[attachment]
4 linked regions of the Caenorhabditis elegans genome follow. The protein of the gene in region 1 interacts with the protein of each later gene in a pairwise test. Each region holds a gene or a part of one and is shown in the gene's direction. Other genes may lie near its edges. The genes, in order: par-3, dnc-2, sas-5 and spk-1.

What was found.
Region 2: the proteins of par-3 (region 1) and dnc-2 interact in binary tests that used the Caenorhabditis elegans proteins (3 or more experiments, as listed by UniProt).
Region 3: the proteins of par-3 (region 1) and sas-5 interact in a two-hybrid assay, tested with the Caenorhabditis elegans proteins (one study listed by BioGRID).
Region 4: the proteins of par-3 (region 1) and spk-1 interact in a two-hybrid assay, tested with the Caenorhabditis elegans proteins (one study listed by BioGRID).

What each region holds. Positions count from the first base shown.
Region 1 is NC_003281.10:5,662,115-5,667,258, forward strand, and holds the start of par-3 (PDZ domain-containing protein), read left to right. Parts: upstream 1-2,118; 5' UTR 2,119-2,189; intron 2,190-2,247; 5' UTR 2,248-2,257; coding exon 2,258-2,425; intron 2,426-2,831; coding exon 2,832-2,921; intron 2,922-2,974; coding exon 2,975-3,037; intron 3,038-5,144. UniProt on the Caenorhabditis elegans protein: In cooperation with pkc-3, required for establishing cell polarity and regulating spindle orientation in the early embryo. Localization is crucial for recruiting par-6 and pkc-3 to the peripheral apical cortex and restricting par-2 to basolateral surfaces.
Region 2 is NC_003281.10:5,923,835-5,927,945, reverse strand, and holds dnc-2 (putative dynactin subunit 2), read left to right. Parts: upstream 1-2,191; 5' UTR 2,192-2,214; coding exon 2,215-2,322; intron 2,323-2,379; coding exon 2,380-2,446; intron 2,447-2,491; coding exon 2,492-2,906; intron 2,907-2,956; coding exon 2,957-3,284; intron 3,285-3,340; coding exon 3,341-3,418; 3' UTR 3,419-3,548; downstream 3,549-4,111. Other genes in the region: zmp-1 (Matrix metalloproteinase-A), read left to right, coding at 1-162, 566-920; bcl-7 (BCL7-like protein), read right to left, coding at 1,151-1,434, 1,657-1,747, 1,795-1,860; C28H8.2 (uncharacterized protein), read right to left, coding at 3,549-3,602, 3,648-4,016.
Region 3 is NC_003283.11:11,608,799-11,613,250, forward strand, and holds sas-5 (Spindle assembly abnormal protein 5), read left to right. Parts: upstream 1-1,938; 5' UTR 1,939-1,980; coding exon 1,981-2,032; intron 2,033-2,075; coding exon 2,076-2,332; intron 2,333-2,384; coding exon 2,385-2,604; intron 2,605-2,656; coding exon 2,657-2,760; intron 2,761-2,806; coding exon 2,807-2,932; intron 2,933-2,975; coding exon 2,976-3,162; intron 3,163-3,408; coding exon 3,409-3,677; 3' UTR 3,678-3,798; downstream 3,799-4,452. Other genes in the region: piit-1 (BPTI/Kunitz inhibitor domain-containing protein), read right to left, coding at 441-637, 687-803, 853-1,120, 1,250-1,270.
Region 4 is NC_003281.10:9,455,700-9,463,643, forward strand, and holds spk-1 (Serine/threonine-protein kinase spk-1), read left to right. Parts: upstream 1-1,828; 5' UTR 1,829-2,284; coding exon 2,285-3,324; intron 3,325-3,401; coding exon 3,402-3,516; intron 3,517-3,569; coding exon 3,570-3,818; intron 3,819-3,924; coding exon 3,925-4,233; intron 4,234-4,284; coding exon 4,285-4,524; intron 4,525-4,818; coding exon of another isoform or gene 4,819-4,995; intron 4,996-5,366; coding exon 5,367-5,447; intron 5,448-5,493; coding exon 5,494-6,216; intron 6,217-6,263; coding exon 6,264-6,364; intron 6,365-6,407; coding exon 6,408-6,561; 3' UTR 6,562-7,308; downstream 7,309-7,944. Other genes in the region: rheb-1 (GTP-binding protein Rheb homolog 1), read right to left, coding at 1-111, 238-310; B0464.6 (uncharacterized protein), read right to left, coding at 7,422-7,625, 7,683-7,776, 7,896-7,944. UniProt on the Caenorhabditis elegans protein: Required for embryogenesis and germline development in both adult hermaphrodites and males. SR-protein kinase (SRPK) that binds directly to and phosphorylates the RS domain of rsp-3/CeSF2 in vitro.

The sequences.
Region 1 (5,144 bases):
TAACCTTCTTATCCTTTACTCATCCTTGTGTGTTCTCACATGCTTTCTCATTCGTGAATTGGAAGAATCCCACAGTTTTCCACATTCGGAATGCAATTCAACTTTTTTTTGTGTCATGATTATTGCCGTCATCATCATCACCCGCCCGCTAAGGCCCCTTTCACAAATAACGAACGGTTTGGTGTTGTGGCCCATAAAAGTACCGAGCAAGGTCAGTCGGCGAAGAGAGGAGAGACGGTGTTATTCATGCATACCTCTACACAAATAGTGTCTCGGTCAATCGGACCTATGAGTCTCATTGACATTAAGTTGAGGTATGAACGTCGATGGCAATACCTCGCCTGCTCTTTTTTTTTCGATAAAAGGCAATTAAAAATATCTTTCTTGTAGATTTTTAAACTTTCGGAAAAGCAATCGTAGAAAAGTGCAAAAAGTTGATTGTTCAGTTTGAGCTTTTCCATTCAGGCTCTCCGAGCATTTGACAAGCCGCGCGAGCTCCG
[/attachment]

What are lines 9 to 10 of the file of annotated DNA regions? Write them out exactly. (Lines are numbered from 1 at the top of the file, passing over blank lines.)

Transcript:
Region 3 is NC_003283.11:11,608,799-11,613,250, forward strand, and holds sas-5 (Spindle assembly abnormal protein 5), read left to right. Parts: upstream 1-1,938; 5' UTR 1,939-1,980; coding exon 1,981-2,032; intron 2,033-2,075; coding exon 2,076-2,332; intron 2,333-2,384; coding exon 2,385-2,604; intron 2,605-2,656; coding exon 2,657-2,760; intron 2,761-2,806; coding exon 2,807-2,932; intron 2,933-2,975; coding exon 2,976-3,162; intron 3,163-3,408; coding exon 3,409-3,677; 3' UTR 3,678-3,798; downstream 3,799-4,452. Other genes in the region: piit-1 (BPTI/Kunitz inhibitor domain-containing protein), read right to left, coding at 441-637, 687-803, 853-1,120, 1,250-1,270.
Region 4 is NC_003281.10:9,455,700-9,463,643, forward strand, and holds spk-1 (Serine/threonine-protein kinase spk-1), read left to right. Parts: upstream 1-1,828; 5' UTR 1,829-2,284; coding exon 2,285-3,324; intron 3,325-3,401; coding exon 3,402-3,516; intron 3,517-3,569; coding exon 3,570-3,818; intron 3,819-3,924; coding exon 3,925-4,233; intron 4,234-4,284; coding exon 4,285-4,524; intron 4,525-4,818; coding exon of another isoform or gene 4,819-4,995; intron 4,996-5,366; coding exon 5,367-5,447; intron 5,448-5,493; coding exon 5,494-6,216; intron 6,217-6,263; coding exon 6,264-6,364; intron 6,365-6,407; coding exon 6,408-6,561; 3' UTR 6,562-7,308; downstream 7,309-7,944. Other genes in the region: rheb-1 (GTP-binding protein Rheb homolog 1), read right to left, coding at 1-111, 238-310; B0464.6 (uncharacterized protein), read right to left, coding at 7,422-7,625, 7,683-7,776, 7,896-7,944. UniProt on the Caenorhabditis elegans protein: Required for embryogenesis and germline development in both adult hermaphrodites and males. SR-protein kinase (SRPK) that binds directly to and phosphorylates the RS domain of rsp-3/CeSF2 in vitro.